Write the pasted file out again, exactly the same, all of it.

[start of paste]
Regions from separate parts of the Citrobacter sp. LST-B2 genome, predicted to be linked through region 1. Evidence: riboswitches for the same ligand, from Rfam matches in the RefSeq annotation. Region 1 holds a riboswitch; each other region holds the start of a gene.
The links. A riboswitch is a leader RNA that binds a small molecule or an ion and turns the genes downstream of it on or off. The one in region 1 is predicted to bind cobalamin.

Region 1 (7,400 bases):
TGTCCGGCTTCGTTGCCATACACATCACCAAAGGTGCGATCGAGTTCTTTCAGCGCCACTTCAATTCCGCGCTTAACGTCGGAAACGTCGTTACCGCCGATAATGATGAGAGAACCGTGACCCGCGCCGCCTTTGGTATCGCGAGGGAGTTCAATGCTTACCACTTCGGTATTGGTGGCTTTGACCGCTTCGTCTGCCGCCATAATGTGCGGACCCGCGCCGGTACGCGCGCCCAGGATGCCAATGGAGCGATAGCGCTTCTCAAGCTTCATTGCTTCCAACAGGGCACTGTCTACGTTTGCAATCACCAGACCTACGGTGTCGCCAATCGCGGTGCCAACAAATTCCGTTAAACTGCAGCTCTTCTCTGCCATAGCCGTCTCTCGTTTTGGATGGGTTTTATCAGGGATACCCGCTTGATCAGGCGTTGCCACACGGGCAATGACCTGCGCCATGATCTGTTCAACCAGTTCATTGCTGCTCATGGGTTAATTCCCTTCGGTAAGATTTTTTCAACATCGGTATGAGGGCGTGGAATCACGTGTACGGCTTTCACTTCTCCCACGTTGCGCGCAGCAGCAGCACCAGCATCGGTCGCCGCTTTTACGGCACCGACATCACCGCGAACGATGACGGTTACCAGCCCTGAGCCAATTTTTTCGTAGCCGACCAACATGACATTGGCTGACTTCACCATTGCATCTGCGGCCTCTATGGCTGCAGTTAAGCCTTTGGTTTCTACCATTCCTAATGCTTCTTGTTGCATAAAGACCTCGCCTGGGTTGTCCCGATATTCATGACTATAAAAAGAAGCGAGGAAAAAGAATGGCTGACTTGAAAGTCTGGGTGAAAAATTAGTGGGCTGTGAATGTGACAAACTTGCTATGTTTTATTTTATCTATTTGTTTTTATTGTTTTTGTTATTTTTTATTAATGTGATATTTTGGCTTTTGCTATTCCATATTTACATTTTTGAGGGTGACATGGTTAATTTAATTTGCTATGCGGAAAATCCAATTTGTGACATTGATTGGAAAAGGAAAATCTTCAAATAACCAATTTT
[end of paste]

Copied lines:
Regions from separate parts of the Citrobacter sp. LST-B2 genome, predicted to be linked through region 1. Evidence: riboswitches for the same ligand, from Rfam matches in the RefSeq annotation. Region 1 holds a riboswitch; each other region holds the start of a gene.
The links. A riboswitch is a leader RNA that binds a small molecule or an ion and turns the genes downstream of it on or off. The one in region 1 is predicted to bind cobalamin.

Region 1 (7,400 bases):
TGTCCGGCTTCGTTGCCATACACATCACCAAAGGTGCGATCGAGTTCTTTCAGCGCCACTTCAATTCCGCGCTTAACGTCGGAAACGTCGTTACCGCCGATAATGATGAGAGAACCGTGACCCGCGCCGCCTTTGGTATCGCGAGGGAGTTCAATGCTTACCACTTCGGTATTGGTGGCTTTGACCGCTTCGTCTGCCGCCATAATGTGCGGACCCGCGCCGGTACGCGCGCCCAGGATGCCAATGGAGCGATAGCGCTTCTCAAGCTTCATTGCTTCCAACAGGGCACTGTCTACGTTTGCAATCACCAGACCTACGGTGTCGCCAATCGCGGTGCCAACAAATTCCGTTAAACTGCAGCTCTTCTCTGCCATAGCCGTCTCTCGTTTTGGATGGGTTTTATCAGGGATACCCGCTTGATCAGGCGTTGCCACACGGGCAATGACCTGCGCCATGATCTGTTCAACCAGTTCATTGCTGCTCATGGGTTAATTCCCTTCGGTAAGATTTTTTCAACATCGGTATGAGGGCGTGGAATCACGTGTACGGCTTTCACTTCTCCCACGTTGCGCGCAGCAGCAGCACCAGCATCGGTCGCCGCTTTTACGGCACCGACATCACCGCGAACGATGACGGTTACCAGCCCTGAGCCAATTTTTTCGTAGCCGACCAACATGACATTGGCTGACTTCACCATTGCATCTGCGGCCTCTATGGCTGCAGTTAAGCCTTTGGTTTCTACCATTCCTAATGCTTCTTGTTGCATAAAGACCTCGCCTGGGTTGTCCCGATATTCATGACTATAAAAAGAAGCGAGGAAAAAGAATGGCTGACTTGAAAGTCTGGGTGAAAAATTAGTGGGCTGTGAATGTGACAAACTTGCTATGTTTTATTTTATCTATTTGTTTTTATTGTTTTTGTTATTTTTTATTAATGTGATATTTTGGCTTTTGCTATTCCATATTTACATTTTTGAGGGTGACATGGTTAATTTAATTTGCTATGCGGAAAATCCAATTTGTGACATTGATTGGAAAAGGAAAATCTTCAAATAACCAATTTT